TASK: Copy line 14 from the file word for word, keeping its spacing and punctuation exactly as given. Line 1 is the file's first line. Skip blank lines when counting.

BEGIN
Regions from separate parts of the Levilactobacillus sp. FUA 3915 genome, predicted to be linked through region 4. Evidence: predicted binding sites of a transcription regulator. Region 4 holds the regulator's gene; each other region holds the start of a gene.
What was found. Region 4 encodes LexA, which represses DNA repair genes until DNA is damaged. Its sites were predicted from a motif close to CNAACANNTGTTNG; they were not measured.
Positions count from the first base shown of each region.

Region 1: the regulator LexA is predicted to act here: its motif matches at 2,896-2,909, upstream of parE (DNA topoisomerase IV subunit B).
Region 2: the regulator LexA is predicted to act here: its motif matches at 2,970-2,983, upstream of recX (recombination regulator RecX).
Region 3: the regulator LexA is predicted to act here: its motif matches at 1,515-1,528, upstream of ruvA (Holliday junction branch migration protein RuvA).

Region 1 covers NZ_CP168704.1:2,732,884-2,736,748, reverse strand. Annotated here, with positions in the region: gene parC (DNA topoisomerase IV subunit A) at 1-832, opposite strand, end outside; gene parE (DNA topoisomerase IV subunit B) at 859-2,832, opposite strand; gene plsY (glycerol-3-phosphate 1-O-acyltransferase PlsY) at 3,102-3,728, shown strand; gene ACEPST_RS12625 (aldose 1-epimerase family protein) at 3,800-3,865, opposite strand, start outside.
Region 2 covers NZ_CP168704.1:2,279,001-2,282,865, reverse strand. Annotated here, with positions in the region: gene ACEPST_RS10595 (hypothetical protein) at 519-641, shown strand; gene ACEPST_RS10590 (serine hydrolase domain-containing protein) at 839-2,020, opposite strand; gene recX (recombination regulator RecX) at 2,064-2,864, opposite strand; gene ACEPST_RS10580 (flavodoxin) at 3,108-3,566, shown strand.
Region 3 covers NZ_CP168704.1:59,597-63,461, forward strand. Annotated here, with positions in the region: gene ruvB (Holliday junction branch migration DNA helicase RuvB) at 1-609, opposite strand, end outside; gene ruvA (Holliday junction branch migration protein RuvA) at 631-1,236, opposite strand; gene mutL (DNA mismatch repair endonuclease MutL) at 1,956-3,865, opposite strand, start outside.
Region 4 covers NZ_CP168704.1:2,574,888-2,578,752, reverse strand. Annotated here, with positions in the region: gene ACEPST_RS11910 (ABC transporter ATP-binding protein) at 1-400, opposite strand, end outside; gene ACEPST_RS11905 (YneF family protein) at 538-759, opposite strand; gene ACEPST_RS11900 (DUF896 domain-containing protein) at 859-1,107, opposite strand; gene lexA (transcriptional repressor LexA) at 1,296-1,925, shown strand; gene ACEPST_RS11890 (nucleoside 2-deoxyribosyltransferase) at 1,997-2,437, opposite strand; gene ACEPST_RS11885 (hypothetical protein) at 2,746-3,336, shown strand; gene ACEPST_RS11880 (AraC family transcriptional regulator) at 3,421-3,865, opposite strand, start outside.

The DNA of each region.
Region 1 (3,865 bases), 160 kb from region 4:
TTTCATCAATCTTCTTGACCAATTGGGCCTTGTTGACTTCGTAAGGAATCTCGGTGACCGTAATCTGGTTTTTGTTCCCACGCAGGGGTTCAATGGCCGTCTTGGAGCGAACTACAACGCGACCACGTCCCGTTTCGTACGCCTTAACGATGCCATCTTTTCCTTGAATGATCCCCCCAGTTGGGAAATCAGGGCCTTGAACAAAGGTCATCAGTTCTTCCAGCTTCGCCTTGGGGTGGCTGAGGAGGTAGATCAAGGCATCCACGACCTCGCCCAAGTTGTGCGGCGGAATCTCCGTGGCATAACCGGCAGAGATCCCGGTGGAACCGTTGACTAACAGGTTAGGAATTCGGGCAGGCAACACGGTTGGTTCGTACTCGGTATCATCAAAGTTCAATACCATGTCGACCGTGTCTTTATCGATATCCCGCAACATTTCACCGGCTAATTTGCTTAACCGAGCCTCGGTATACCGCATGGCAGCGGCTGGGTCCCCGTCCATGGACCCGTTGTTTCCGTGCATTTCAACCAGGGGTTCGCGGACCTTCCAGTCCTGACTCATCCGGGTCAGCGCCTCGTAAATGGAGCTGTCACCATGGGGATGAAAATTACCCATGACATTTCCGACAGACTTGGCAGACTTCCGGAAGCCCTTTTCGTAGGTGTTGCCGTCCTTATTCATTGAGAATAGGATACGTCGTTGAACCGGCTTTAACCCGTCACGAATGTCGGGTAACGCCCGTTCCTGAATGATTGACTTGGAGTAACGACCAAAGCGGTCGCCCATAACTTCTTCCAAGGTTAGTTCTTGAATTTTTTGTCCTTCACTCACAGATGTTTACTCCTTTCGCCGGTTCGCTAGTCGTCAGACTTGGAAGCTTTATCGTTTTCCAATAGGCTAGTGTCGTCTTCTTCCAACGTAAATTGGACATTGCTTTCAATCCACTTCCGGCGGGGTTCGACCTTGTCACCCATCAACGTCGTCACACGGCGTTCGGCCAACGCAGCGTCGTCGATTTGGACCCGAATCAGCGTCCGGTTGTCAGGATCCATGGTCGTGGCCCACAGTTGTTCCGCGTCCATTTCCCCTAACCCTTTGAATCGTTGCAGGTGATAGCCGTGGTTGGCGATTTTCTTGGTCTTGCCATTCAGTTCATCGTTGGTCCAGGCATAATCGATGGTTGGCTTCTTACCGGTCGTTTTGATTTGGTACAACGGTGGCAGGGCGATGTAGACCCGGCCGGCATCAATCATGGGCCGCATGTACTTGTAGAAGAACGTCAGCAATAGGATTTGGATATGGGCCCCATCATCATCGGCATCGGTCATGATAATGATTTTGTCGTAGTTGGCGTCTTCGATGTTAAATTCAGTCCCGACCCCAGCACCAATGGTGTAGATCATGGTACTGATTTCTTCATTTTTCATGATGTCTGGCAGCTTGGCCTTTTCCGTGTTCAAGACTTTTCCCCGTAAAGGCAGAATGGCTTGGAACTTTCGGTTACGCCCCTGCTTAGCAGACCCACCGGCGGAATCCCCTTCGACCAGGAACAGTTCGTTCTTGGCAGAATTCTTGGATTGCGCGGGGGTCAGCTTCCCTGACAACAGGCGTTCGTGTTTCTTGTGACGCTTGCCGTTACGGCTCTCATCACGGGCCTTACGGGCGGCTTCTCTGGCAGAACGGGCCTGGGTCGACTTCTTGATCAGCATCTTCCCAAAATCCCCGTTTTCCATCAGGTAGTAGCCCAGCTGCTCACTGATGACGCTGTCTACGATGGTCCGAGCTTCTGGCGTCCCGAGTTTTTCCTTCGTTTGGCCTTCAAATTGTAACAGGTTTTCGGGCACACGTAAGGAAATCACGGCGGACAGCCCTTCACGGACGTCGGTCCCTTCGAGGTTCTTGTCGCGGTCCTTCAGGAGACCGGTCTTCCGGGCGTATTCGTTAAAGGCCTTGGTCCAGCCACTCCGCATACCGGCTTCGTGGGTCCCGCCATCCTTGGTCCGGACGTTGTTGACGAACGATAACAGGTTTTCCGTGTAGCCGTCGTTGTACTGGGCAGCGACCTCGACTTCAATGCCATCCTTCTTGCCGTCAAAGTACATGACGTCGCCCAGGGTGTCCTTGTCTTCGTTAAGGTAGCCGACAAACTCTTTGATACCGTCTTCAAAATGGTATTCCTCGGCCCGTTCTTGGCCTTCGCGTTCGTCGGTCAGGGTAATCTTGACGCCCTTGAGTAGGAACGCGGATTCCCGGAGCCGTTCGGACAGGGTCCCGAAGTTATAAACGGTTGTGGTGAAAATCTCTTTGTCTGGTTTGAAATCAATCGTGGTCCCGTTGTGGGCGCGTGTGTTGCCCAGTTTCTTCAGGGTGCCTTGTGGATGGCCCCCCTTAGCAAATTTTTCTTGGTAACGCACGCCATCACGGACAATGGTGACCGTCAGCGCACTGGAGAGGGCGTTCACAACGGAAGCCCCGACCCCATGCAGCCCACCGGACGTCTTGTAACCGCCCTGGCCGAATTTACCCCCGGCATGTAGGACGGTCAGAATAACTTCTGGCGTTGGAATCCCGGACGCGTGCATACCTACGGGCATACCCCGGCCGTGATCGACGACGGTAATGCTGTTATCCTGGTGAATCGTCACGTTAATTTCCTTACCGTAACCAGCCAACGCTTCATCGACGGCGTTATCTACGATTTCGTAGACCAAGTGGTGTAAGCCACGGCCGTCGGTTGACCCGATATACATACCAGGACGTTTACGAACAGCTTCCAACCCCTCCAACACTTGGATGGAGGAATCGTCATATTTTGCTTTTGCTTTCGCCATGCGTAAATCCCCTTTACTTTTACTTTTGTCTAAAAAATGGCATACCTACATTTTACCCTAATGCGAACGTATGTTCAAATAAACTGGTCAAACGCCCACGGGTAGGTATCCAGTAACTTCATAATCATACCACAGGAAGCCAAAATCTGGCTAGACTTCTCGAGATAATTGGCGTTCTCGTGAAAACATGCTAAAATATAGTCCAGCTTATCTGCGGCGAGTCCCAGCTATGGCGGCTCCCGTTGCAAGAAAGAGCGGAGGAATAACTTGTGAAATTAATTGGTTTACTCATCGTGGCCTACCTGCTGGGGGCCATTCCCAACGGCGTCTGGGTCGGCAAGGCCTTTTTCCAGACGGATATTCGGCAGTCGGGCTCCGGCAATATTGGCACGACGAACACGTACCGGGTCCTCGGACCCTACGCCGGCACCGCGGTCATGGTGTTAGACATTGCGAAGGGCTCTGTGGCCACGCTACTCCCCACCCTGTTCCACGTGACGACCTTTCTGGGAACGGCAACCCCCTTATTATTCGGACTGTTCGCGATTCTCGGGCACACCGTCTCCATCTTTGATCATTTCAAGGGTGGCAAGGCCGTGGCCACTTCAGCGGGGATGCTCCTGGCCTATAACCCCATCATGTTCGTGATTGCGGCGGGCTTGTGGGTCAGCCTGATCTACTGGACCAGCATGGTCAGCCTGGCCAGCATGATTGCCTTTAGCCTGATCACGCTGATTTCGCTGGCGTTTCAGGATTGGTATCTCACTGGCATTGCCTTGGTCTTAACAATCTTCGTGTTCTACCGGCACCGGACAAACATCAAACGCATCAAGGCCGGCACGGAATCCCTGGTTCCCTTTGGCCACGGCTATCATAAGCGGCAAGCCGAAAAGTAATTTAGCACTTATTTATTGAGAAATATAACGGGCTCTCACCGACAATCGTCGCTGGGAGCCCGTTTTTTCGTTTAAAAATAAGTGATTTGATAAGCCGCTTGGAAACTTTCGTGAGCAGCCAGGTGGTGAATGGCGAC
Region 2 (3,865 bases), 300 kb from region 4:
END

Region 2 (3,865 bases), 300 kb from region 4: